am unable to state whether this characteristic of non interference with the normal use of the lens is due to the peculiar tint of the altered or modified portion but I have, by (practical use, found it to be as stated! phthalmic blanks and lenses are placed upon the market by the manufacturer in three ways (1) in the form of plain blanks of fine optical glass, (2) with one surface only ground an polished so that the optician may finish the other surface and (3) orm of lenses with both surfaces finished, that is ground and polished. Such 'blanksor lenses may have embodied in their substance, the trade mark or desi ating mark as a design or initials indicatlng the manufacturer, by placing over one of their surfaces a mask or stencil formed of a material such as lead that is impermeable to the rays which aflect the composition of the glass whether ultra-violet or infra-red,

said stencil having portions .cut .away or I removed to form an openin correspondin to the design or mark to is applied an permitting the emanations from a vacuum tube, such as described, to fall upon'the len through the open spaces and excluding them from the arts coveredby the mask.

By this means t e material of the lens will be modified or altered clear through from one surface to the other. The length of time to which the glass is subjected to these rays, is comparatlvely sli ht, say only a I few seconds, so that whi e a very faint violet or purple image is formed which is visible u on certain methods of inspection only, suc 'as placing itupon a white surface this discoloration is imperceptible to the person usin the lenses in the ordinary way. It isobvlous that with the designat "ing/or trademark thusindicated or marked in the glass itself and clear through its substances it cannot be removed by alteration of the surfaces as in rinding and polishing the lens or lens 'b anks to suit the peculiarities of the patient, and yet the lenses or blanks made by a manufacturer can be readily distinguished.

While the invention is particularly adapted for use in connection with ophthalmic lenses and lens blanks as these are not provided with tubes, shells or holders, which could bereadily marked with a trade mark, it can nevertheless be utilized to inevitably mark or designate'other kinds of lenses, as

for instance telescopic or photographic objectives or eye pieces in which the mark may be placed 1n some position where it would not materially or unduly affect the light transmitting properties of the lens nor its refracting power.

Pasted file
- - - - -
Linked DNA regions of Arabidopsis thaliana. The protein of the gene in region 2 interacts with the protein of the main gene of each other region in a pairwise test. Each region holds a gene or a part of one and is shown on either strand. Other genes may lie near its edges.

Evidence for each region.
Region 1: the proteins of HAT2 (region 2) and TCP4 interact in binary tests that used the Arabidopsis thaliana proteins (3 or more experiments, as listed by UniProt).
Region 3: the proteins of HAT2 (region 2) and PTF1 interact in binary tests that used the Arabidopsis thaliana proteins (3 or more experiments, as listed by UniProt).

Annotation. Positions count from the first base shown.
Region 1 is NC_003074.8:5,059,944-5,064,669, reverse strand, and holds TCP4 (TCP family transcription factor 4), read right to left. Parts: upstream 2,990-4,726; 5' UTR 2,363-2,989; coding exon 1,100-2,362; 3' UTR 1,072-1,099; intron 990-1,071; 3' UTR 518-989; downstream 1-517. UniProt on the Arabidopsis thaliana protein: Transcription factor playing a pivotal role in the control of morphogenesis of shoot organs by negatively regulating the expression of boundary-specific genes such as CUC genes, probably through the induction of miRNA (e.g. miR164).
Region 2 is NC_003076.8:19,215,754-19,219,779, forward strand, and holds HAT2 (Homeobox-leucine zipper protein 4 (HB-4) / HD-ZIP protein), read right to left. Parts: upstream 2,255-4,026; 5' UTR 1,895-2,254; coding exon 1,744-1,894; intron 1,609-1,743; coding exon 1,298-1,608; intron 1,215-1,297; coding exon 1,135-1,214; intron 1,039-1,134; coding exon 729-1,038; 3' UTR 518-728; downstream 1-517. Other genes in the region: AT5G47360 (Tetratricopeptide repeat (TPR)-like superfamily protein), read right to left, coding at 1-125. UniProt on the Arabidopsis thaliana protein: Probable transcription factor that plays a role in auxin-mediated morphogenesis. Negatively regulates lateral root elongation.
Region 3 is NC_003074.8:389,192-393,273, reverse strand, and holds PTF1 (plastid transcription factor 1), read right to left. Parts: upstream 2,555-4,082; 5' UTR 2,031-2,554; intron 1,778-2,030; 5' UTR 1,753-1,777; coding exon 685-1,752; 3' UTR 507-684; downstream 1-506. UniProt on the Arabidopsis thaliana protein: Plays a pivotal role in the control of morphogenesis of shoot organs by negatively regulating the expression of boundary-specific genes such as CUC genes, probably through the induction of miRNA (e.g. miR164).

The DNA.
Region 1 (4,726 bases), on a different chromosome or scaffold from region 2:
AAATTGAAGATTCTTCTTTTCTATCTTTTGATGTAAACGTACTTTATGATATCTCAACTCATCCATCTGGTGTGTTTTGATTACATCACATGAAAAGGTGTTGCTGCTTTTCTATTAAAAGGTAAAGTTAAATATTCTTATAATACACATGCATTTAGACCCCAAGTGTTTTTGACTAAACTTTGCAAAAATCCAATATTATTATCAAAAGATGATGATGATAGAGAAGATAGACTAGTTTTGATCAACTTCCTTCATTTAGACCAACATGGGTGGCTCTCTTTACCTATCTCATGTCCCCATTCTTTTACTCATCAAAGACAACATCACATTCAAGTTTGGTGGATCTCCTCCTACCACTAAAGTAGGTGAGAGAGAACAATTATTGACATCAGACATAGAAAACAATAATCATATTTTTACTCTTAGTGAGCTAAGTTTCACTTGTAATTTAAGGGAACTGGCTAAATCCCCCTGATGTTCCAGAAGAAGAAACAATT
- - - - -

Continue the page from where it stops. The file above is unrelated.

particular I claim as my invention: 1. A transparent refracting lens of lass having a portion of the material of w ich' it is composed slightly modified or altered in the form of a desi ating mark less in area than the surfaces t ereof, said'marking or tinting extending through the lens from one surface to the other. i

2. A transparent refracting lens of glass having a portion of its substance chemically altered, modified or tinted in the form of a designating mark less'in area than the surfaces of the lens but extending from the other in definite designs by subjecting limited portions thereof corresponding to the desi desired, to the rays projected from an e ectrically excited vacuum tube the duration of the exposure being only sufiicient to render the desi n perceptible'but without appreciabl a ectmg thelight transmitting or re racting powers of the lens or blank.

THEODORE B. 'DRESGHER.

Referenced by
Citing PatentFiling datePublication dateApplicantTitle
US2468402 *Jun 14, 1945Apr 26, 1949Bausch & LombMethod of marking glass
US2486566 *Mar 17, 1945Nov 1, 1949Bausch & LombMethod of marking glass
US2515937 *Dec 8, 1943Jul 18, 1950Corning Glass WorksPhotosensitive gold glass and method of making it
US3657085 *Mar 6, 1969Apr 18, 1972Zeiss StiftungMethod of marking a transparent material
US4194814 *Nov 10, 1977Mar 25, 1980Bausch & Lomb IncorporatedTransparent opthalmic lens having engraved surface indicia
US4303701 *Dec 31, 1979Dec 1, 1981Buckbee-Mears CompanyMethod of marking plastic lenses
Classifications
U.S. Classification359/642, 359/900, 430/494, 65/111, 351/159.69
International ClassificationC03B23/22
Cooperative ClassificationY10S359/90, C03B23/22
European ClassificationC03B23/22